§ 7. Mr. James Plaskitt (Warwick and Leamington)
If he will make a statement about his Department's measures to support recruitment through Air Training Corps. 
§ The Minister for the Armed Forces (Mr. John Spellar)
The principal role of the Air Training Corps is as a national youth organisation. Its aims are to foster a spirit of adventure and develop qualities of leadership and good citizenship. It is, however, a valuable source of recruits and, with that in mind, RAF recruiting teams aim to visit every ATC squadron twice a year.
§ Mr. Plaskitt
The Warwick and Leamington Spa squadron of the ATC, which I had the pleasure of visiting recently, does an excellent education and training job with young people as well as producing many enthusiastic 683 recruits for our armed forces. However, for more than three years, the squadron has had to operate in temporary and shared accommodation. Will my hon. Friend look into the squadron's accommodation to see whether any assistance might be offered?
§ Mr. Spellar
I congratulate my hon. Friend on the interest that he has shown in the Warwick and Leamington Spa ATC. I agree that the accommodation is not ideal, although it is adequate. The lease on the building is due for renewal, which may allow a change in location, depending on the availability of suitable and affordable alternatives. I understand that there are hopes that the squadron may collocate with an Army Cadet Force unit in a new building. I shall ask my officials to liaise with my hon. Friend on developments.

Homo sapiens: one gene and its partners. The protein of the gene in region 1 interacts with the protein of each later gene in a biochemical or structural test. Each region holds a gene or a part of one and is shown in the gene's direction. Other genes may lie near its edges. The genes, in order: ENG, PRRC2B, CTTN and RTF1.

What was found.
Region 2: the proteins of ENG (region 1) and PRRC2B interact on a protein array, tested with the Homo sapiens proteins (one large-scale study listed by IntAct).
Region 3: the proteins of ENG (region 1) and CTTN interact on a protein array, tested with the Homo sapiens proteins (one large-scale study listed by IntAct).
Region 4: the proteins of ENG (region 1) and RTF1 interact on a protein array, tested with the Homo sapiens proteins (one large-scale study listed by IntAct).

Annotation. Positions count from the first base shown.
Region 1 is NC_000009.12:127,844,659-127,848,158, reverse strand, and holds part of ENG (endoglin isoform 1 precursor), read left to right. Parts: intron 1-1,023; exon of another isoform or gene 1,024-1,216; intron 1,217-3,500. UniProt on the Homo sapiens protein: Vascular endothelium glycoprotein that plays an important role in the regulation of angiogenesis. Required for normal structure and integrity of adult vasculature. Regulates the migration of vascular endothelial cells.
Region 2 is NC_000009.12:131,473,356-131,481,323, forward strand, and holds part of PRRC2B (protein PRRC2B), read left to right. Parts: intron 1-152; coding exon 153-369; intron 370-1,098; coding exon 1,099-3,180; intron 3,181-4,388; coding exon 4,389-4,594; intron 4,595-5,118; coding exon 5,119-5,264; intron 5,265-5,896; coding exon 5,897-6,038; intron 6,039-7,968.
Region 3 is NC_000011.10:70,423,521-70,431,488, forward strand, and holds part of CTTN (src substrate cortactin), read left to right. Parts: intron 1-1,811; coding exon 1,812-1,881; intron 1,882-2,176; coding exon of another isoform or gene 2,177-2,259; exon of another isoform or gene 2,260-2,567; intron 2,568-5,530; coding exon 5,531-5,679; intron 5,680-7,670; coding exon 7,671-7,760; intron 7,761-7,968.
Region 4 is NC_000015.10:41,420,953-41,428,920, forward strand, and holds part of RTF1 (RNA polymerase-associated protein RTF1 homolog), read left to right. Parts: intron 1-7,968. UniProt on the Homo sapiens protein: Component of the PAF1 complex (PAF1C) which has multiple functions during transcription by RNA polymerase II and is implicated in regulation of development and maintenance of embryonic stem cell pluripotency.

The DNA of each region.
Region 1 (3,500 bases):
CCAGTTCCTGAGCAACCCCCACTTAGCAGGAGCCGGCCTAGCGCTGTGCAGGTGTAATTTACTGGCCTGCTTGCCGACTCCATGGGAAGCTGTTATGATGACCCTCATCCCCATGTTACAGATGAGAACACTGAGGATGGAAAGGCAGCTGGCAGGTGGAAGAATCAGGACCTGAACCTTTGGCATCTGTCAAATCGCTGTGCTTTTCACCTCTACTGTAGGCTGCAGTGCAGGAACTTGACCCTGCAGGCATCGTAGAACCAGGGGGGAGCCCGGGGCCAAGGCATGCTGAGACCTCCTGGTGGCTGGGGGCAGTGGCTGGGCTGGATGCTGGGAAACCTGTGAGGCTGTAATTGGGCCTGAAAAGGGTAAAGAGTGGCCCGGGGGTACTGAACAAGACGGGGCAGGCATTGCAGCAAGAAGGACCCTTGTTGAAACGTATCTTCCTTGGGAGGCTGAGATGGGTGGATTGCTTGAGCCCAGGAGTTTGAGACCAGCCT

§ Sir Peter Tapsell (Louth and Horncastle)
As we are discussing service recruitment, may I put it to the Minister that when I did my basic training as a national service private soldier, some of the best chaps in my platoon were former borstal boys? One of them taught me how to get out of handcuffs, one of the few technological skills that I have ever acquired. Many young men get into trouble because they have never been connected with any organisation in which they could take pride. Nor have they ever had proper leadership. Many such chaps—though not, of course, all of them—would make first-class soldiers if they were carefully picked.
§ Mr. Spellar
Given the hon. Gentleman's illustrious career in the City, I wonder whether those were golden handcuffs.
I thank the hon. Gentleman for that positive contribution and for offering a breadth of experience that has been less apparent in some of the other remarks that we have heard on this matter. I thank him, too, for reinforcing the importance of the cadet forces. In many parts of the country they provide scope for leadership and a structured life through involvement in structured organisations. Many youngsters go on to serve in our armed forces, although that is not the sole, or even primary, purpose of the cadet forces. Those youngsters rise well through the forces, and there is an extremely good retention rate among them. The money that we are investing in the cadet forces is good for the services and for the community and the country. The hon. Gentleman's points were well made.